It’s undeniable that Allbirds is taking huge steps in the right direction, but what this goes to show is that when fabrics are invented and patented by the same company that sells the final product, they can be marketed to seem more revolutionary and exciting than perhaps they really are.
Alter-Nappa by Stella McCartney
Instead of: leather, PU, or PVC
The debate over whether vegan leather or genuine leather is better (or worse) for the environment has raged on for years, and there are lots of arguments for each side. When it comes to vegan leather, it’s important to know that it can be disguised under many different names, most of which boil down to being polyurethane (PU), polyester or PVC (vinyl) — a material so toxic, Greenpeace called it “poison plastic.” The good news is, there are slightly more sustainable alternatives appearing on the market all the time.
Stella McCartney, a brand which has committed to making all its luxury products out of cruelty-free materials, calls their faux leather “alter-Nappa”. It’s made from both PU and polyester, with a recycled polyester backing. The brand uses solvent-free, water-based PU, which means it uses significantly less water and energy to produce than regular vegan leather. Stella McCartney recognizes that these materials are by no means 100% eco-friendly, so they say they’re continually exploring innovations in the material world.
It’s also worth mentioning the huge growth in innovation around natural leather alternatives, which are made from all manner of plant-based fibres — cactus, mango, apple, cork, and mushroom are just a few that are now available commercially. However, many of these still rely on synthetic binders or coatings, so they aren’t always biodegradable.
Bananatex® BY QWSTION
Instead of: cotton canvas, technical fabric
The team behind Swiss bag brand QWSTION first came across abacá, a plant of the banana family, in 2015, and spent three years developing it into a biodegradable canvas-like fabric called Bananatex. The abacá plant is mostly grown without the need for pesticides, fertilizer and does not need additional water. It’s often used in the Philippines to reforest areas that have been devastated by palm plantations.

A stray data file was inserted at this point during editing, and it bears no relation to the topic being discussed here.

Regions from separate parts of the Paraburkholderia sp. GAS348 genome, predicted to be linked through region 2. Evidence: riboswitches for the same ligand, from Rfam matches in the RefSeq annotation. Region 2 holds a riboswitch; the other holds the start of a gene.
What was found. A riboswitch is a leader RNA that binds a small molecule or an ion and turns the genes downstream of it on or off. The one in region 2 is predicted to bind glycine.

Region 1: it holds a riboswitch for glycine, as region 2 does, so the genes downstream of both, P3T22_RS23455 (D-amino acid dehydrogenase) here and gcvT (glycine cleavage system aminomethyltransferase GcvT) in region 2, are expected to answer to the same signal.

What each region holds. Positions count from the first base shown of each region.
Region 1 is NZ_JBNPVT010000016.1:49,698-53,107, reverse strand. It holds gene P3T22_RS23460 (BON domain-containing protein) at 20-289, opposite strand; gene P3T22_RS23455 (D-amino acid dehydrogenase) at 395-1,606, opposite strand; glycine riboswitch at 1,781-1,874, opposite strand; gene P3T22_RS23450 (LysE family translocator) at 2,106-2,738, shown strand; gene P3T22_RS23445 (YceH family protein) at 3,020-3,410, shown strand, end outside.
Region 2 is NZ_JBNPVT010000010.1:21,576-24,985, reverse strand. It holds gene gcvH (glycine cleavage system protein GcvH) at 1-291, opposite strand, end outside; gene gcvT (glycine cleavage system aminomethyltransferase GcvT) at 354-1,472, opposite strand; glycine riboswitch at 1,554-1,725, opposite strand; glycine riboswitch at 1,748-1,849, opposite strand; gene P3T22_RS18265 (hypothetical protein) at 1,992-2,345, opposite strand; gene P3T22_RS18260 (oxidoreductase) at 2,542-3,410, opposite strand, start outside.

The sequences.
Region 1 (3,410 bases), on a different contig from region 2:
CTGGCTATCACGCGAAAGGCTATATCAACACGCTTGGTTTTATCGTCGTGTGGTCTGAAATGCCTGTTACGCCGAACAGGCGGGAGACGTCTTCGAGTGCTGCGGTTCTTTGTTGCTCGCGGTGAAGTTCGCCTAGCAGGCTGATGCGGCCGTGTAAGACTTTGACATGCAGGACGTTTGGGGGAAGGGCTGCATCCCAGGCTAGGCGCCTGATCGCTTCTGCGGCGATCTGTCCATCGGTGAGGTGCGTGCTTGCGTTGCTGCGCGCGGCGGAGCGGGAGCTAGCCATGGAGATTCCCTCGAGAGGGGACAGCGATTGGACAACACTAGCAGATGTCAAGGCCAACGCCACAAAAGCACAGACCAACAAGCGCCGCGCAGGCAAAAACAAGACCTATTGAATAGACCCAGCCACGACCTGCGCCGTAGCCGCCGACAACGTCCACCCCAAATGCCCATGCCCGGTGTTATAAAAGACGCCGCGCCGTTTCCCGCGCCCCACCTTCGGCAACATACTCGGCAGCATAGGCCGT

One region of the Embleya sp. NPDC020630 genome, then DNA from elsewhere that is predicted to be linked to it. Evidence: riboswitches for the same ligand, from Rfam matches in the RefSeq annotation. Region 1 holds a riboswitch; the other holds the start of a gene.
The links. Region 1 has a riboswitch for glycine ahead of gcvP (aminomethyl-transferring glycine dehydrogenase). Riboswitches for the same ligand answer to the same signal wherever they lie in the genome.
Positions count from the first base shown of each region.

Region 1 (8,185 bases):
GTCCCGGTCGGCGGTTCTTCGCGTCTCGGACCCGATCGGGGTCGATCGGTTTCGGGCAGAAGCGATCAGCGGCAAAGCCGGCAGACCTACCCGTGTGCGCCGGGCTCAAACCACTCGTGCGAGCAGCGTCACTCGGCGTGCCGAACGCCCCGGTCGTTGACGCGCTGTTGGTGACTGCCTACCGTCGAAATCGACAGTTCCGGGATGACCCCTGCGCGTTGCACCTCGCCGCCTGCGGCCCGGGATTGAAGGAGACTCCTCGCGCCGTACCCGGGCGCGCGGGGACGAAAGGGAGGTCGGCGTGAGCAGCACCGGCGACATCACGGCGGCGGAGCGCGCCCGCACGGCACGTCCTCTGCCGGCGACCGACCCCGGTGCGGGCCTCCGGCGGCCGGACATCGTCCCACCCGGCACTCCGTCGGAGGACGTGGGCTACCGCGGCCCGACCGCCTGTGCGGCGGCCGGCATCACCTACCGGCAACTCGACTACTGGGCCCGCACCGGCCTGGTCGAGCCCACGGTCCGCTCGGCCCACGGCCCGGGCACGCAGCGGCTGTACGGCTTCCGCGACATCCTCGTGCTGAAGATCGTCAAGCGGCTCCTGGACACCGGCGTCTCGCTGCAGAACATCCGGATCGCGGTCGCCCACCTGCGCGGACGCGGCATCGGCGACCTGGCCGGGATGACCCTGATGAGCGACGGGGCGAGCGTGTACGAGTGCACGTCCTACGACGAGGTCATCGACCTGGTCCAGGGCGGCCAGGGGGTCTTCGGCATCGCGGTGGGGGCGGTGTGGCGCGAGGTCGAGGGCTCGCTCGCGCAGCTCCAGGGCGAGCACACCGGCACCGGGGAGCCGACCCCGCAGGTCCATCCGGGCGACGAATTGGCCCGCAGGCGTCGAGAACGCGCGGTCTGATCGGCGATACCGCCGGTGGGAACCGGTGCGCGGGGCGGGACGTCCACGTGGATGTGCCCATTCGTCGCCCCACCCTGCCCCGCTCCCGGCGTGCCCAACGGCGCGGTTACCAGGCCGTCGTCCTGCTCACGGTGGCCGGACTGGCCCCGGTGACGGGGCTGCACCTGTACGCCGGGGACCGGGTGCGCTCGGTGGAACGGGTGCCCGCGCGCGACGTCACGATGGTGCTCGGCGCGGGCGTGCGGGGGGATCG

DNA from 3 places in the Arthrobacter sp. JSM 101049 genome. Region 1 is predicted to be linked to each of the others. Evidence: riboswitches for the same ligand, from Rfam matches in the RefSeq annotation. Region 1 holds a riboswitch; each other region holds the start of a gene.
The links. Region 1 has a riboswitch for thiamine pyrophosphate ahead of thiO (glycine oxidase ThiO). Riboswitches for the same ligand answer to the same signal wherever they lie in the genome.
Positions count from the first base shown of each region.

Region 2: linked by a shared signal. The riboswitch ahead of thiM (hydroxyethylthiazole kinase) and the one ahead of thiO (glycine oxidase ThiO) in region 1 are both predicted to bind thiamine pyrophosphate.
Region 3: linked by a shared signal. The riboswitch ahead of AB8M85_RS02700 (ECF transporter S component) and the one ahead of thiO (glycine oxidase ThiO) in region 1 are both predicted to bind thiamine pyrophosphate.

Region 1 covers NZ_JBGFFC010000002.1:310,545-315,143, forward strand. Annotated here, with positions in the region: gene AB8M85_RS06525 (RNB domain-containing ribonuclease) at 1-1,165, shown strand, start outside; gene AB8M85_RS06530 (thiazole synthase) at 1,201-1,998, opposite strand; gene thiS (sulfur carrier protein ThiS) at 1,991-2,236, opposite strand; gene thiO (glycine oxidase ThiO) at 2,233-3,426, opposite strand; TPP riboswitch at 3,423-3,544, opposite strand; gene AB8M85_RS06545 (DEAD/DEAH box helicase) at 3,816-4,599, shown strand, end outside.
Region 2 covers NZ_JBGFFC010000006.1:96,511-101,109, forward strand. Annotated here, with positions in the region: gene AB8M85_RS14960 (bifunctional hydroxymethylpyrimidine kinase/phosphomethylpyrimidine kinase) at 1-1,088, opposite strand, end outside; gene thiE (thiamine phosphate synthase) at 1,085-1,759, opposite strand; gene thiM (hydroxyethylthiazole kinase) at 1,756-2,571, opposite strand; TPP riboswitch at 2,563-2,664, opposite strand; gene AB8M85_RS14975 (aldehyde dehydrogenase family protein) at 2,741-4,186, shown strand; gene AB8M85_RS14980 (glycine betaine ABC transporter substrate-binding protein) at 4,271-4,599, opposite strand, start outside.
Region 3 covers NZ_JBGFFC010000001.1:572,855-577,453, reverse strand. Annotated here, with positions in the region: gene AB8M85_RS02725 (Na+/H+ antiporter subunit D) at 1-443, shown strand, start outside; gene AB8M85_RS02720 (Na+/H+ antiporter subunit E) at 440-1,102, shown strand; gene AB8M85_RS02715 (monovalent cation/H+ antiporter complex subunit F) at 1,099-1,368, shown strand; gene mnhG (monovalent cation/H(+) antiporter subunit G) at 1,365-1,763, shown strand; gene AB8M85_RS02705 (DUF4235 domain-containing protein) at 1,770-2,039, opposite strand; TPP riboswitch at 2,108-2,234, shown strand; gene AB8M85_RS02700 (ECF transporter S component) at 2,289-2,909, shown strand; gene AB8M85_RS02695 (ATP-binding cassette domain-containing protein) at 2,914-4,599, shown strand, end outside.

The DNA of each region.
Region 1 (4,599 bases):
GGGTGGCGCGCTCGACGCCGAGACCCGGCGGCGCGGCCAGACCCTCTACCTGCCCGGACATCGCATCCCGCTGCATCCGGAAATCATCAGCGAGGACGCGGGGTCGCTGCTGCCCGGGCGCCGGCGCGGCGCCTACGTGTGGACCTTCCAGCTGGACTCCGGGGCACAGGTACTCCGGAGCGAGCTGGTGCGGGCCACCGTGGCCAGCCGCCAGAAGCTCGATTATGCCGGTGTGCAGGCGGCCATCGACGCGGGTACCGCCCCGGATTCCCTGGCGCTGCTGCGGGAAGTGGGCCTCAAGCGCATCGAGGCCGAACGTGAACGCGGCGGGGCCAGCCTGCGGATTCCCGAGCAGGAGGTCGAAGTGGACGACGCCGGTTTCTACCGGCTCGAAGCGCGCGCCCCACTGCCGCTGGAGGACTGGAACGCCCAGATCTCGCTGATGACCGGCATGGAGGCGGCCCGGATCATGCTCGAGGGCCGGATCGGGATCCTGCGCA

The raw materials are turned into yarn by the brand’s textile partner in Taiwan, after which it is woven into a material that is strong, flexible and durable — perfect for backpacks. Only 1% of the material is off-cut in production, which they say is also biodegradable. QWSTION also coats the material in natural beeswax which makes it waterproof, creating what they say is “the world’s first technical fabric made from banana fibre.” When investigating the impact, Bananatex found a single banana tree offsets the carbon emissions from production and transport at least 10 bags.” Like Allbirds’ SweetFoam, Bananatex is an open-source fabric, with the hopes that more businesses will embrace the innovative material, although there’s not much evidence to suggest Bananatex is commercially sold by any other brands yet.
Bloom by Algix
Instead of: EVA (synthetic rubber)
In 2016, Mississippi-based company Algix released Bloom, the world’s first EVA made partly from algae. The result of almost 10 years of research and development, Bloom is made by harvesting, drying and heating algae until it becomes a kind of bio-plastic, which can be used in footwear and sporting products. Bloom is cleaning waterways and removing carbon from the atmosphere in the process — to date Aglix projects it has cleaned almost 850 million litres of water and more than 524 million cubic meters of carbon from the air. In other words, for every 200 grams of Bloom used, 45 liters of water and 28 cubic metres of carbon is cleaned. A 2015 Life Cycle Assessment of Bloom found that it has fewer negative impacts on ecosystems, climate change, water and energy usage than the plastic it’s blended with.
With algae blooms becoming more common and harmful to the environment, Algix’s transformative technology is a timely innovation. Algae blooms, while also a natural occurrence, can be caused by polluted wastewater and is therefore harmful to people and marine life. To create Bloom, the algae ingredient is mixed with regular petroleum-based EVA, so it’s not a biodegradable material, but it does less than half the carbon footprint of regular EVA. It’s also widely used in the footwear industry by brands like Adidas, H&M, Puma, Red Wing Shoes, Reformation and many more.
S.Café combines coffee ground waste with a synthetic polymer to create yarns and performance fabrics, which you’re most likely to see used in workout clothes by brands like Asics, New Balance, Oakley, Zegna Sport and Timberland.
S.Café’s claim is that adding coffee grounds into their yarn creates a material that has three times more odor control and five times more UV protection than cotton, and twice the cooling properties of functional poly fibers.
When it comes to their sustainability credentials, S.Café doesn’t share any substantial information, apart from the fact they use a material that would otherwise go to waste. While it does have recycling and bluesign certifications, there is no publicly available information about the carbon, water or waste usage associated with making S.Café yarns and fabrics. It is essentially a polyester yarn, so it isn’t biodegradable, regardless of what other fibers it’s blended with.